“Indeed, the only thing more retro than Instagram’s filters is the pre-Copernican belief, encouraged by social networks like Instagram, Facebook and Twitter, that the new digital universe somehow revolves around us.”
Keen continues by laying into various facets of the new digital landscape: the disastrous effects on the music industry, the destruction of the photography industry in favour of apps like Instagram which reap millions from the photo uploads of the masses, the effects on news and journalism, the trolls and cyberbullies who cause as much damage as the skewed-at-best and lies-at-worst “democratised” media online, the billionaire free market libertarians who run the new gaff, the surveillance state being built by rapidly improving technologies that monitor our location, consumption and even our health; the list goes on.
Doubtlessly, at least one of the topics in this book will truly grab a reader. For me, that was the constant consensual surveillance we accept in return for the Internet of Things. Companies are developing smart televisions, smart ovens, self-driving cars, phones that map your surroundings in 3D… and we’ll all stampede to buy these when they’re launched, even though they’ll costs us a huge amount in privacy (as well as in money). For someone like me who just wants to be able to search for information, keep in touch with friends and family, and enjoy entertainment, that’s a terrifying price to pay. Keen emphasises the libertarian attitudes of the dot com millionaires who hold dominion over the World Wide Web, but the technologies they are innovating towards are hypocritically authoritarian in their watchful nature.
“All these companies want to know us so intimately that they can package us up and then, without our consent, sell us back to advertisers.”
Keen is a lucid and enjoyable writer, although he does seem to have a bit of an axe to grind. One could say that he focuses too hard on the negative aspects of the internet, but most of us are fully aware of the surface positives, so it seems hypocritical to unfairly criticise this element of his writing. The book is heavily-sourced and brimming with statistics on the economic impact and new demography of the internet, many of which are undeniably shocking.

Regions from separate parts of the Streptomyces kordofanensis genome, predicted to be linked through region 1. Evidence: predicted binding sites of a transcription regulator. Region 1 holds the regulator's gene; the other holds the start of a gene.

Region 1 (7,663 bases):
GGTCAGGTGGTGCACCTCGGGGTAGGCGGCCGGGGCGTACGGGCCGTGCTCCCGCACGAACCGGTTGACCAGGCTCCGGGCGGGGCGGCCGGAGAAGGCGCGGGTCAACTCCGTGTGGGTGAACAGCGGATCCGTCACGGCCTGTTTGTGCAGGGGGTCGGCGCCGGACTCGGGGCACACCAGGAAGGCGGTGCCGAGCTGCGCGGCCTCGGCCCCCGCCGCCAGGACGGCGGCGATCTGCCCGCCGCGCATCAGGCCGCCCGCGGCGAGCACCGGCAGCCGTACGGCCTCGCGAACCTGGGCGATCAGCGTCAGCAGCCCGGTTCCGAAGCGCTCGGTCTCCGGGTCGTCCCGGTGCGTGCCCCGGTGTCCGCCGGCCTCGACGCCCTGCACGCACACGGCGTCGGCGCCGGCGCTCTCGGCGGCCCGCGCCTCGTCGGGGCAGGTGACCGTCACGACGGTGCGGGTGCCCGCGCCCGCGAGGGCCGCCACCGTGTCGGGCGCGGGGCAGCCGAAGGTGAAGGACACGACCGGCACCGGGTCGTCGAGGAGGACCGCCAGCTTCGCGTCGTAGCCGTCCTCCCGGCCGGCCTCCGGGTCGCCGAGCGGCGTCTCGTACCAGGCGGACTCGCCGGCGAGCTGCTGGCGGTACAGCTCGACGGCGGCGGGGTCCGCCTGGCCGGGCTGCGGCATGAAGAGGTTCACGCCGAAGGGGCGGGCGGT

The Internet is Not the Answer is a timely and comprehensive portrait of the failures and more heinous practices that have arisen in the digital world. Keen can go too far at times, but the work is undoubtedly a much-needed consciousness raiser, allowing us to evaluate the reality of the network age in a new light. It’s a book that’s bound to provoke discussion, and that discussion is sorely needed because, no matter how much you love the internet and all the marvelous time-savers and socialising apps that come with it, it’s difficult to deny that, under the surface, there are some rotten practices infecting our society.
“The savage irony is that the more accurately the internet remembers everything, the more our memories atrophy.”
Episode #78 of Waking Up with Sam Harris (Podcast): Persuasion and Control with Zeynep Tufekci, a Professor and self-stylised “techno-sociologist” (the podcast is free to download on iTunes).
The Circle – Dave Eggers